Figures that would make you want to cry
Look at these numbers: Rice yield in the Philippines is 3.9 metric tons per hectare; in Vietnam it’s 5.6 mt/ha. For corn, it’s 2.9 vs. 4.4; coconut 4.3 vs. 9.7; sugarcane 5.8 vs. 6.5; coffee 0.34 vs. 2.5; cassava 10.9 vs. 17.9.
It gets worse: Overall, the income per hectare is $340 per year vs. $1,063, while exports is $4 billion per year vs. $34 billion. Due to lower agricultural production, the Philippines is a “net importer” of food products (over $1 billion every year). Vietnam produces more than what its population needs, enabling the country to be a “net exporter” of food products ($5.6 billion per annum).
These comparative figures show that previous administrations failed dismally to look after the rural folk, to give their people enough low-cost food, and to generate wealth for the country.
In the Philippines, poverty is worst in agricultural areas with farmers among the least-paid workers, earning a measly P160 a day—that is, if they ever get paid at all (family members, who statistics say are part of the labor force, are paid nothing).
A country with rich soils, favorable climate and plenty of space can’t feed its too rapidly growing population. This is a national disgrace. So it’s most welcome that the newly installed President Duterte, who comes from a rural area, has appointed a farmer on top of his agriculture department and has declared that agriculture will now finally be given the importance it deserves. I certainly hope he makes true this pronouncement.
Politicians are expert in making promises but demonstrably inept in fulfilling them, as the numbers I earlier cited in this piece prove. Duterte promises action, and in the first few weeks of his presidency, it looks like his administration has been doing a lot of “action” in many fields. So there’s hope.
I’m no agricultural expert, but some things seem pretty clear to me as to where the failures lie. I could be wrong, of course, but let me elaborate:
High on the list is water or the lack of water where it’s needed. Small dams and embankments, and canals connecting to larger dams, are needed. Collect the water when there’s too much of it (during La Niña) so we can provide enough for our farms when there’s none (El Niño). I leave government to decide on who pays for it, but I don’t like subsidizing anything without a strong justification.
The second is seed. I’m a firm believer in seeds modified to improve yield and to be resistant to diseases and bugs. If some people want “natural” food, fine; then let’s have boutique farms to provide them with what they want, at whatever cost. But make accessible affordable food to the majority of Filipinos.
Third on the list are the greedy, unconscionable middlemen who rip off the farmers and push their backs against the wall (read: unlivable income levels), and then sell what they squeeze from them, at excessive, unjustifiable price levels, to consumers who can ill-afford to pay. Take them out of the process.
Roads come next, particularly farm-to-market roads, which are essential to bringing farm products to the market, fresh and unbruised. Let’s have smooth, paved roads to link our farms to the markets.
I have long argued that the law mandating the Comprehensive Agrarian Reform Program has a serious defect: It makes mandatory the breakup of all agricultural lands (“CARP should remain a fish,” Opinion, 3/19/15). “All or nothing” is, almost always, not the way to go. Some crops need large-scale farming to be efficiently produced.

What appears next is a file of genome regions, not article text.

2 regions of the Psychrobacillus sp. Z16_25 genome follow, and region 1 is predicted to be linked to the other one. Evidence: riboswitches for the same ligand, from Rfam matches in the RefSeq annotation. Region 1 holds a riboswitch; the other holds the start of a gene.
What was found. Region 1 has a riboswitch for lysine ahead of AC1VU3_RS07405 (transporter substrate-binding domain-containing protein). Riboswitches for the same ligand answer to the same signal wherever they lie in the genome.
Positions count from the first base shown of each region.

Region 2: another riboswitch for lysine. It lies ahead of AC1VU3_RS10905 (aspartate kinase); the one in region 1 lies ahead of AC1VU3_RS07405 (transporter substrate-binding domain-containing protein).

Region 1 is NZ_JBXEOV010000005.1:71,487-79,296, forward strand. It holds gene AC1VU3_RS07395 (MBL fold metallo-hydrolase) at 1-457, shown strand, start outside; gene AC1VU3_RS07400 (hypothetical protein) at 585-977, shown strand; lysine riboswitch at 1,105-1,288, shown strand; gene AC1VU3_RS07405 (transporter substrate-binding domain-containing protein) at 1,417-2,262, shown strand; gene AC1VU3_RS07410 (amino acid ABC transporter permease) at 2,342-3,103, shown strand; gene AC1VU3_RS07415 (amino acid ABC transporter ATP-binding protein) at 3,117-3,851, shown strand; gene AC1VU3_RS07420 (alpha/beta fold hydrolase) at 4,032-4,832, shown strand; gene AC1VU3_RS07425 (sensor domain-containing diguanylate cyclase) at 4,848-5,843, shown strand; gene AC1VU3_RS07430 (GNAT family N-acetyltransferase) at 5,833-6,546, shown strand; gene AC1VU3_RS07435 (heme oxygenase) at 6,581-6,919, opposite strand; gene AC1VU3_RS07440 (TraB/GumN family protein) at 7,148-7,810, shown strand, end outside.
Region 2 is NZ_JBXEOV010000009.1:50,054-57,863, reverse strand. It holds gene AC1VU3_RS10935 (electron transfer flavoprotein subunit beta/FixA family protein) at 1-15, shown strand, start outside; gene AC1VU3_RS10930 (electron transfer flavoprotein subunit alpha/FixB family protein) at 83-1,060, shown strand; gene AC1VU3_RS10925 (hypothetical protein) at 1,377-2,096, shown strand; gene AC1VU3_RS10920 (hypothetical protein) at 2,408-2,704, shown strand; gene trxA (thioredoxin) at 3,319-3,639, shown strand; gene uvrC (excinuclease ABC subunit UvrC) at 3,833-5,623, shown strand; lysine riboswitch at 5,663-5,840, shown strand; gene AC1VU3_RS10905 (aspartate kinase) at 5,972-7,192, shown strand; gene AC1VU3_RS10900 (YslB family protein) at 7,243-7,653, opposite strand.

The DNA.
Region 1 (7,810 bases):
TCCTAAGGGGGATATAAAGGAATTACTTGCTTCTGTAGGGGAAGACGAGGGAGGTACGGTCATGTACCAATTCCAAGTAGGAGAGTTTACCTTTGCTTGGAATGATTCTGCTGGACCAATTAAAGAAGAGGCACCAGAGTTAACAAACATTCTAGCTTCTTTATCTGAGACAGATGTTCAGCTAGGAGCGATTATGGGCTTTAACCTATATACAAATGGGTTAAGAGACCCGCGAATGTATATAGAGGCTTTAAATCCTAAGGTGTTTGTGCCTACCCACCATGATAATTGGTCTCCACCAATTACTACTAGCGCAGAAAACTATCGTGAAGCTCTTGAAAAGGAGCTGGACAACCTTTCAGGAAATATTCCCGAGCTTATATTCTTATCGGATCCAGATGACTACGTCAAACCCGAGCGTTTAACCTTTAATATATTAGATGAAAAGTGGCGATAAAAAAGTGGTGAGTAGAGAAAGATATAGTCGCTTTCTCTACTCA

Also, large plantations need professional management. Many poor farmers would welcome working for a responsible plantation owner who provides them with a full-time jobs—as well as housing and medical facilities and free schooling for their families and children. With this kind of arrangement, we may even become a net exporter of agricultural products.
And let’s open long-term—at least, 50 years—agricultural leasing to foreigners. Let’s have Tyson, Kraft Heinz and Archer Daniels Midland producing here the raw materials they need for their worldwide markets. The benefits in the form of jobs created, civic works and community support more than justify this suggestion. Not too long ago, I argued that the National Food Authority be stripped of its power to engage in and control rice trading (“Give the consumer a break,” 11/12/15). If it were left to the market to freely trade rice, the retail price of rice would halve. On this, there was no reaction from the Aquino administration or the public. Does no one care that you could pay P19.80 per kilogram of rice instead of P33.08?
Perhaps Agriculture Secretary Manny Piñol can take a serious, urgent look into this and keep in mind that rice self-sufficiency is not the way to go. Rice-sufficiency, yes. There must be an ample buffer stock (Secretary Piñol suggests six months) of rice, given the vagaries of weather that we endure. That stock can be enhanced with imports.
Let’s face it: Rice self-sufficiency has been a 70-year-long failure through 11 administrations. It will continue to be so; therefore let our farmers shift to more profitable crops and let’s just import the shortfall in rice production from those who produce rice cheaper.
By coincidence, Toti Chikiamco and Ciel Habito raised the same subject this week, highlighting the importance of dealing with the issue.
An estimated 4 million malnourished children in the country and 3.1 million families suffering involuntary hunger during the first quarter of 2016 (based on an SWS survey)—the figures would make you want to cry.
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E-mail: email@example.com. Read my previous columns: www.wallacebusinessforum.com.
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